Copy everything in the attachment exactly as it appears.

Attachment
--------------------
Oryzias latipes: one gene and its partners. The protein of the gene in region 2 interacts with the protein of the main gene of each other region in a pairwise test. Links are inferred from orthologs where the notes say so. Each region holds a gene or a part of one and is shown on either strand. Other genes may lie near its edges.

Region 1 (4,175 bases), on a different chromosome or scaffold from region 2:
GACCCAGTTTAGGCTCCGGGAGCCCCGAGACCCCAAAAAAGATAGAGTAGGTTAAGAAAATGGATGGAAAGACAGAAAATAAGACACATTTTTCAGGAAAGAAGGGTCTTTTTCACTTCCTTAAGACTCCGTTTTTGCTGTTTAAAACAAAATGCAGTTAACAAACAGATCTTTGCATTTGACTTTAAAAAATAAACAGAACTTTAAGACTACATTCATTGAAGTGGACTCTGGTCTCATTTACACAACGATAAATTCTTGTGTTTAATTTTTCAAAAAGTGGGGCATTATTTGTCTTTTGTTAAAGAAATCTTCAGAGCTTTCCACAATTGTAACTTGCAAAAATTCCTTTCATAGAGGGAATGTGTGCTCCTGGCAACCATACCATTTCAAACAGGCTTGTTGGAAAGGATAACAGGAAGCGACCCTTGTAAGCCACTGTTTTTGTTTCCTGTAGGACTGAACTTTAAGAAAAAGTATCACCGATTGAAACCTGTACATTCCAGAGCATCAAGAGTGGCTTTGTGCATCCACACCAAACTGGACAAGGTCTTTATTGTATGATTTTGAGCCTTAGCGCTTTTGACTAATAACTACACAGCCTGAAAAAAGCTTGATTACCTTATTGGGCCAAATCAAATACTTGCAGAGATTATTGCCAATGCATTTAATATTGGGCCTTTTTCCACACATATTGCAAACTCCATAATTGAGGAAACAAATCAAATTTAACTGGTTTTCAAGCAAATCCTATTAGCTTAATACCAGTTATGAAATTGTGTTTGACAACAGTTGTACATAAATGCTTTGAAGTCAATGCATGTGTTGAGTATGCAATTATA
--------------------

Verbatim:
Oryzias latipes: one gene and its partners. The protein of the gene in region 2 interacts with the protein of the main gene of each other region in a pairwise test. Links are inferred from orthologs where the notes say so. Each region holds a gene or a part of one and is shown on either strand. Other genes may lie near its edges.

Region 1 (4,175 bases), on a different chromosome or scaffold from region 2:
GACCCAGTTTAGGCTCCGGGAGCCCCGAGACCCCAAAAAAGATAGAGTAGGTTAAGAAAATGGATGGAAAGACAGAAAATAAGACACATTTTTCAGGAAAGAAGGGTCTTTTTCACTTCCTTAAGACTCCGTTTTTGCTGTTTAAAACAAAATGCAGTTAACAAACAGATCTTTGCATTTGACTTTAAAAAATAAACAGAACTTTAAGACTACATTCATTGAAGTGGACTCTGGTCTCATTTACACAACGATAAATTCTTGTGTTTAATTTTTCAAAAAGTGGGGCATTATTTGTCTTTTGTTAAAGAAATCTTCAGAGCTTTCCACAATTGTAACTTGCAAAAATTCCTTTCATAGAGGGAATGTGTGCTCCTGGCAACCATACCATTTCAAACAGGCTTGTTGGAAAGGATAACAGGAAGCGACCCTTGTAAGCCACTGTTTTTGTTTCCTGTAGGACTGAACTTTAAGAAAAAGTATCACCGATTGAAACCTGTACATTCCAGAGCATCAAGAGTGGCTTTGTGCATCCACACCAAACTGGACAAGGTCTTTATTGTATGATTTTGAGCCTTAGCGCTTTTGACTAATAACTACACAGCCTGAAAAAAGCTTGATTACCTTATTGGGCCAAATCAAATACTTGCAGAGATTATTGCCAATGCATTTAATATTGGGCCTTTTTCCACACATATTGCAAACTCCATAATTGAGGAAACAAATCAAATTTAACTGGTTTTCAAGCAAATCCTATTAGCTTAATACCAGTTATGAAATTGTGTTTGACAACAGTTGTACATAAATGCTTTGAAGTCAATGCATGTGTTGAGTATGCAATTATA